Review: Frankenstein, Agent of SHADE Vol. 2: Secrets of the Dead trade paperback (DC Comics)

Thursday, May 30, 2013

Frankenstein, Agent of Shade Vol. 2: Secrets of the DeadIn Frankenstein: Agent of SHADE Vol. 2: Secrets of the Dead, new series writer Matt Kindt continues the monster mayhem aesthetic found in exiting writer Jeff Lemire's first volume of the series. There are minor blips in the transition from writer to writer, but these are minor; Secrets, however, largely involves a crossover with the Animal Man/Swamp Thing event "Rotworld" that serves the other two series far better than it does Frankenstein. Kindt's writing of Frankenstein won't disappoint fans, but the push and pull of connecting this last volume of Frankenstein with other series' events might.

[Review contains spoilers]

Jeff Lemire contributes the first two chapters of this collection, which respectively close out Lemire's previous storylines and lead in to the larger "Rotworld" crossover found later in the book. The first chapter then (issue #8) is perhaps the first of the "concluding issues of Frankenstein" found in this book, as Lemire reveals that it was controversy over the death of the "Son of Frankenstein" that lead to Frankenstein and his Bride's split. The issue ends with the Bride leaving the SHADE organization and raises the possibility that Frankenstein might do the same, a thread that continues through Matt Kindt's stories but never ultimately materializes (else the book might've needed a title change!).

Lemire's second issue, more exactly, picks up threads from Lemire's own Animal Man series, prior to "Rotworld." Frankenstein and Nina Mazursky (the Creature Commando's human-hybrid sea creature) arrive at Animal Man Buddy Baker's mother-in-law's farm in the aftermath of the events of Animal Man Vol. 1: The Hunt and fight Animal Man's enemy The Rot. Lemire's last issue doesn't add much to the Animal Man storyline per se, but he begins to bring to fruition the romance between Frankenstein and Mazursky, and the issue ends in a way that might equally be the conclusion of the Frankenstein series.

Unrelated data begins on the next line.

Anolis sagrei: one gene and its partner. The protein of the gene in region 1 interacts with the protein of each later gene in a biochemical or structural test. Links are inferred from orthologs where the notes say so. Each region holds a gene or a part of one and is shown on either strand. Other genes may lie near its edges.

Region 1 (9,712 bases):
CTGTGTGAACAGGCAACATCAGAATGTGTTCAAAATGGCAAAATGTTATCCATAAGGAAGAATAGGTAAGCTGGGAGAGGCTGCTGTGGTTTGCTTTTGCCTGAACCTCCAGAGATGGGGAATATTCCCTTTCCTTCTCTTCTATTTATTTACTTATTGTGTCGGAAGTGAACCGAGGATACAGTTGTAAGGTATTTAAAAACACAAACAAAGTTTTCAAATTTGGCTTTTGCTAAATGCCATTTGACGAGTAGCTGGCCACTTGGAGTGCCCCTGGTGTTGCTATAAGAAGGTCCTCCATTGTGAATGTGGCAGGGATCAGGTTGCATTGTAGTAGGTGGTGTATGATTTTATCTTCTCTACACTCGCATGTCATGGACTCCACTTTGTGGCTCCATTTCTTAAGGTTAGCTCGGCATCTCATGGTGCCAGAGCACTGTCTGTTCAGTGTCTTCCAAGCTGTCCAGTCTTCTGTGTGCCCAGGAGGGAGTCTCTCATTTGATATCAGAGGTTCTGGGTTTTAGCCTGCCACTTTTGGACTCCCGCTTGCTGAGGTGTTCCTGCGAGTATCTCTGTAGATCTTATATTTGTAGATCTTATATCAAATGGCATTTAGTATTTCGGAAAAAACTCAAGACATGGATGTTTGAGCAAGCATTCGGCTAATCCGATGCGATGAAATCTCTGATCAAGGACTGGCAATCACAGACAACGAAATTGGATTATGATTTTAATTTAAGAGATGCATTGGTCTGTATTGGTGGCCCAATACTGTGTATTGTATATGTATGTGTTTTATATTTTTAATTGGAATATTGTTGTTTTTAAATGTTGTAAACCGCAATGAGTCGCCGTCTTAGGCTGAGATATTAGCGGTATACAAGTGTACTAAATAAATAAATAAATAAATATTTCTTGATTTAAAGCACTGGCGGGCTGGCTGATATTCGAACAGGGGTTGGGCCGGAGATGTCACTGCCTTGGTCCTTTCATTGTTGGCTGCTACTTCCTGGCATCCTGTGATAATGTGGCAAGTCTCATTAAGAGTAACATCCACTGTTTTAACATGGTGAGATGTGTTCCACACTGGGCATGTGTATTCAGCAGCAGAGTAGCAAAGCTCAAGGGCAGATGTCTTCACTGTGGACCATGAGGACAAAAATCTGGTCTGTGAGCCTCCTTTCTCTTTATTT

It's mainly because of where Lemire ends that makes the beginning of Kindt's story jarring; Frankenstein is apparently visiting his own book collection in the SHADE library when the librarian embraces and begins kissing him, and also tells him about a conspiracy within SHADE. Why the librarian becomes so amorous is never explained; this is just one of a number of odd "jumps" that Kindt's story makes. To some extent this works with the madcap nature of the Frankenstein title (the librarian rubs up against Frankenstein precisely because it's absurd for her to do so), but it also demarcates, perhaps a little more than necessary, where Lemire leaves off and Kindt begins.

Kindt also takes Lemire's habit of spelling out SHADE's various strange acronyms and stretches it to an absurd degree; sometimes pages after pages have acronym asides. This is a little too cute; however, Kindt also introduces asides that give glimpses of the lives of Frankenstein's assorted body parts pre-monster, which is quite interesting (and chilling) and offered plenty of story potential had Frankenstein not ended.

The three-part "Son of Saturn" storyline that starts Kindt's run, to extrapolate a bit, has a bit more of the secret-agent flair that Kindt is known for (Mind MGMT, etc.) than perhaps Lemire's run did, not that there's anything wrong with that. Frankenstein and the Creature Commandos hunt the SHADE traitor Mission Impossible-style through an alternate dimension; in a series of weird twists, Frankenstein ends up inside a sentient beast that houses SHADE's retirement facility, except some of those retirees are actually prisoners. The rumored conspiracy is actually a plot to trap Frankenstein before he can kill a rogue SHADE agent, who learned of his death at Frankenstein's hands through one of SHADE's future-seeing mechanisms.